The Care of Trauma, the Trauma of Care

Below is the last of the series of three entries from my philosophical journal concerning Ann Cvetkovich’s An Archive of Feeling.  This particular entry concerns her discussion of The Gifts of the Body, a novel by Rebecca Brown, which I did not read myself until a few months later.

Those interested in the  distinction between “care-taking” and “care-giving” that I  use in the entry below may wish to see my discussion of that distinction in my book Addiction and Responsibility, a link to which I provided a few days ago in the posting for December 14 (the posting entitled “Trauma and Sovereignty–and Alcoholics Anonymous”).  The relevant discussion is in Chapter 6, on pages 95-99.  The distinction as I draw it is based upon Heidegger’s discussion of the difference between “authentic solicitude” (or, to render the German term more literally, “authentic care-for”) and “inauthentic solicitude” (“inauthentic care-for”) in Being and Time (p. 122, standard pagination).

    

Saturday, February 23, 2008

Cvetkovich, in discussing a novel by Rebecca Brown called The Gifts of the Body writes of two things that greatly interest me–and that I discern to be closely interconnected somehow.

(1)  How even, and especially, at the very limits of dependency, where what she calls “caretaking” [but that I think might be better named something else, as I soon come to a bit latter in this entry] ministers to the dying, it is necessary/desireable/healing (my words, not  hers) to grant/give “patients the dignity of their own agency at a moment when they are almost totally deprived of it” (p. 224).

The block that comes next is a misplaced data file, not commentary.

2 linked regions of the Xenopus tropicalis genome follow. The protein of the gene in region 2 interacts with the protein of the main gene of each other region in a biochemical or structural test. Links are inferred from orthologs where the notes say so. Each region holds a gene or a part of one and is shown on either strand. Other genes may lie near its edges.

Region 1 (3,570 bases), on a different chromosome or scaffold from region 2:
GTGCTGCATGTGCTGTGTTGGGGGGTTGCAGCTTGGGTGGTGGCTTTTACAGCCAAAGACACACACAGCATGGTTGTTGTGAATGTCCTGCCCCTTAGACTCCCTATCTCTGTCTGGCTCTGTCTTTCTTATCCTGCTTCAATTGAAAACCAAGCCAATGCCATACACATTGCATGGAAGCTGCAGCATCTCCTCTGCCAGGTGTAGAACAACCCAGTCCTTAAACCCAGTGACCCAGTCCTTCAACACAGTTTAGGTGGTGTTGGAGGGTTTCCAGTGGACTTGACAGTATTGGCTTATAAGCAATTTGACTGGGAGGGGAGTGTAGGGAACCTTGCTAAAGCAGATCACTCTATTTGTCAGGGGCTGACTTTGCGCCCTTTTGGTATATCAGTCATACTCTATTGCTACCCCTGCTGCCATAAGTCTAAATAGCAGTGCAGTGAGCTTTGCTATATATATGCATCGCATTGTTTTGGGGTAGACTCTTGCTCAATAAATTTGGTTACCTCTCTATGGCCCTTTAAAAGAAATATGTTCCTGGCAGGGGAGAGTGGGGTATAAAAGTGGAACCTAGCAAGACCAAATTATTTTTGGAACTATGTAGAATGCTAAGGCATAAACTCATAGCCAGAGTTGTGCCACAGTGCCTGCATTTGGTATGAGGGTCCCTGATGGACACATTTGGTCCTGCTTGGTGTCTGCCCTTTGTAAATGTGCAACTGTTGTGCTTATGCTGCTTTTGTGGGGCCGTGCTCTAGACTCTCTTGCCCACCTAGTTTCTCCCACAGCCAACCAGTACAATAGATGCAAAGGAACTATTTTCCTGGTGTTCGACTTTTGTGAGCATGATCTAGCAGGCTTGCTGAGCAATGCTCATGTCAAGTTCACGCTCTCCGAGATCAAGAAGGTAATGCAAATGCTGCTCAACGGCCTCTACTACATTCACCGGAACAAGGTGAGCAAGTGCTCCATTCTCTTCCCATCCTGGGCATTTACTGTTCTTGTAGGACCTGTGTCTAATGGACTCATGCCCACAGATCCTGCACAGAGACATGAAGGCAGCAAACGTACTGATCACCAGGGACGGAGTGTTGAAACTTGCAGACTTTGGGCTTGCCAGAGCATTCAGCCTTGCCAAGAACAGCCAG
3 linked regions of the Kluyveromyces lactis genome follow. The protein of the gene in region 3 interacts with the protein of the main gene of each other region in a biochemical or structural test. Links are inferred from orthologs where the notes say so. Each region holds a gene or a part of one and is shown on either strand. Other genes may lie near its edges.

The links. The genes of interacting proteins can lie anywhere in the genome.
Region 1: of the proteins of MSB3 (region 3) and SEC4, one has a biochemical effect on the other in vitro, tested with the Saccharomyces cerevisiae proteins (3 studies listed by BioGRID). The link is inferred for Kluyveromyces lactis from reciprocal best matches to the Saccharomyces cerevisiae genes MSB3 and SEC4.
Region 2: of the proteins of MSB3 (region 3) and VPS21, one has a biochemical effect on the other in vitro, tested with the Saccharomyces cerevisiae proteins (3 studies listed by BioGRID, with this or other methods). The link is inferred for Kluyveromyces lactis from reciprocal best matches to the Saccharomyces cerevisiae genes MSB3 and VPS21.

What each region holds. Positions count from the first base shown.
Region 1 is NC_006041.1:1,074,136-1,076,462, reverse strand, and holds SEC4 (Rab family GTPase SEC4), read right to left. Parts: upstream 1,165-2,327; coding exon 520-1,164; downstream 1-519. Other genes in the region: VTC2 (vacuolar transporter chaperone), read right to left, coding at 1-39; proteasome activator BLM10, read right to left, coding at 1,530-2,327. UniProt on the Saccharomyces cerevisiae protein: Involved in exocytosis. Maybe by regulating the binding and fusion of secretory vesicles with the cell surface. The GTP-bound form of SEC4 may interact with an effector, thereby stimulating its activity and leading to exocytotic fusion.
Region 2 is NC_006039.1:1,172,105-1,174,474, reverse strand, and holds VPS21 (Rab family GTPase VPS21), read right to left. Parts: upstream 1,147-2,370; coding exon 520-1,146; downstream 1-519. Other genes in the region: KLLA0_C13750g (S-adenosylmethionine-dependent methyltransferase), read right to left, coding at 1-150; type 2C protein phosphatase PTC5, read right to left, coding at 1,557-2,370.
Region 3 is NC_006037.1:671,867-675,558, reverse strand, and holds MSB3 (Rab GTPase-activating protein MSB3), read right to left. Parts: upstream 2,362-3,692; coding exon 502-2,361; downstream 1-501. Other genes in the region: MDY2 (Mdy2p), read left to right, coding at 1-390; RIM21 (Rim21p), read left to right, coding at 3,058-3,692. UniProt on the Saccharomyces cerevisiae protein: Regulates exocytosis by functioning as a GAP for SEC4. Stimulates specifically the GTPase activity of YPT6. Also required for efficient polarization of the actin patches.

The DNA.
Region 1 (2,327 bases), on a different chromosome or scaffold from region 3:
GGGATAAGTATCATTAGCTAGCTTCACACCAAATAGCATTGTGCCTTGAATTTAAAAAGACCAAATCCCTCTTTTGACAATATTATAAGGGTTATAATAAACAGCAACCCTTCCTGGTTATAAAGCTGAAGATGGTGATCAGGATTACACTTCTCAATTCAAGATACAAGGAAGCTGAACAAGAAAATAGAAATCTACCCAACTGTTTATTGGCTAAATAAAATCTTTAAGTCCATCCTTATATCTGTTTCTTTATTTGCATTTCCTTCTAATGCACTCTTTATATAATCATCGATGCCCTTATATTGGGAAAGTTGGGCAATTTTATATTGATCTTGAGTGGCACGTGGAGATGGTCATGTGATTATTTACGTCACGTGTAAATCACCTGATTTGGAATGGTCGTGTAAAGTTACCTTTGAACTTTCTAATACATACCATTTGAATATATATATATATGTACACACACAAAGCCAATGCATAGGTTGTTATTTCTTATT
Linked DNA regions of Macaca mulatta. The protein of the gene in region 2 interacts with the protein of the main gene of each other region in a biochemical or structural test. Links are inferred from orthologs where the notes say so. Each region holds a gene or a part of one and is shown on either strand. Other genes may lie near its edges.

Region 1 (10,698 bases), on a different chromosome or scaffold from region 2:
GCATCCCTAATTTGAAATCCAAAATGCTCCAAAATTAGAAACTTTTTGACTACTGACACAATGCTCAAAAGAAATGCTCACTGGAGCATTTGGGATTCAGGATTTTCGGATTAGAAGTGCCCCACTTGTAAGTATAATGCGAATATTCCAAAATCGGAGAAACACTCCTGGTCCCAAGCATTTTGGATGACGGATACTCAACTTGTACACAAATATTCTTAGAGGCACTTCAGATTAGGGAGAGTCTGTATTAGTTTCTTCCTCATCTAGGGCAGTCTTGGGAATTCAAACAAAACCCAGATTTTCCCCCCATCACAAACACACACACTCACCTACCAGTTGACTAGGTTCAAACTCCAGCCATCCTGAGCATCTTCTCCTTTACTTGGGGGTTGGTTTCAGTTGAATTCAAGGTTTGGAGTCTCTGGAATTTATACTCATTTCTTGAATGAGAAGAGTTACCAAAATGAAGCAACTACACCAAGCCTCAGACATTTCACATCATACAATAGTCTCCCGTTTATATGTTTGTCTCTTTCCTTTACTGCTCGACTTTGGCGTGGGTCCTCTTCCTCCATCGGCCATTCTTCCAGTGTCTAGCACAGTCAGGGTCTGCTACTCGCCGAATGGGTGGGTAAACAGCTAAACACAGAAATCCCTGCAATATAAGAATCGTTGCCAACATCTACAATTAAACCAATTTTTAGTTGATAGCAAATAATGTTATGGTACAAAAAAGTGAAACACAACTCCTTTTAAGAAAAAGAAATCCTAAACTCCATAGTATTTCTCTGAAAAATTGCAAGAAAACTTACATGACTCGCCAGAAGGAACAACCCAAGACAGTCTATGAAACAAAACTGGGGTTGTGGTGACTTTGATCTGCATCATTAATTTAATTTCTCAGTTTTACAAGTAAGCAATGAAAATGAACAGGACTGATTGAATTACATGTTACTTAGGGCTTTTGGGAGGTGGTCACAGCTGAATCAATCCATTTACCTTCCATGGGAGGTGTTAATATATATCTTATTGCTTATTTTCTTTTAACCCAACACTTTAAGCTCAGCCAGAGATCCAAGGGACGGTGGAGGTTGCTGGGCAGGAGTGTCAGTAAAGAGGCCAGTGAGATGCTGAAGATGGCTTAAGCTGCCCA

(2)  How, through the demands of “caretaking,” the “caretaker” herself becomes traumatized in caring for the trauma victims (cf. the doctor [W. H. R. Rivers, concerning whom there will eventually be further mention in these postings] in Regeneration, the film from the book [by Pat Barker, about which I will also have more to say in later postings]).  “Ironically, then, caring [not numbing out to the patients’ pain] interferes with caretaking”. (p. 225).

The connection between (1) and (2)?  At  least this:  Only by continuing to care even, and especially, when that is itself traumatizing, can one cross over the threshold from  care-taking to care-giving; and only in that cross-over can one learn the lesson Cvetkovich goes on to  articulate:

(3) Where there is no care left to be taken–i.e., when the possibility of any further care-taking breaks down in burnout–[or] when there’s no longer anything left to “take care of”–then the only thing left that one can do is what the dying Margaret tells her caregiver/caretaker, the nameless narrator of Brown’s novel, she can do, when there’s nothing left to do:  “‘You can hope again.'”  As Cvetkovich goes on:  “From the one who is sick, the caretaker hears that hope is not an easy or false comfort but a vital resource.”

But that also means:  At that point, where the  patient being taken care of gives care to the caretaker, at that point, in the gift of and from “the  one who is sick,” care-taking itself is shown forth as void of hope–as a form of despair, and of “an easy and false comfort.”

What is more:  granting “patients the dignity of their own agency” (#1 [above]) is precisely what then emerges as genuine care-giving–genuine caringlove–out of the death  of care-taking in burnout.

Resurrected care-taking = care-giving!

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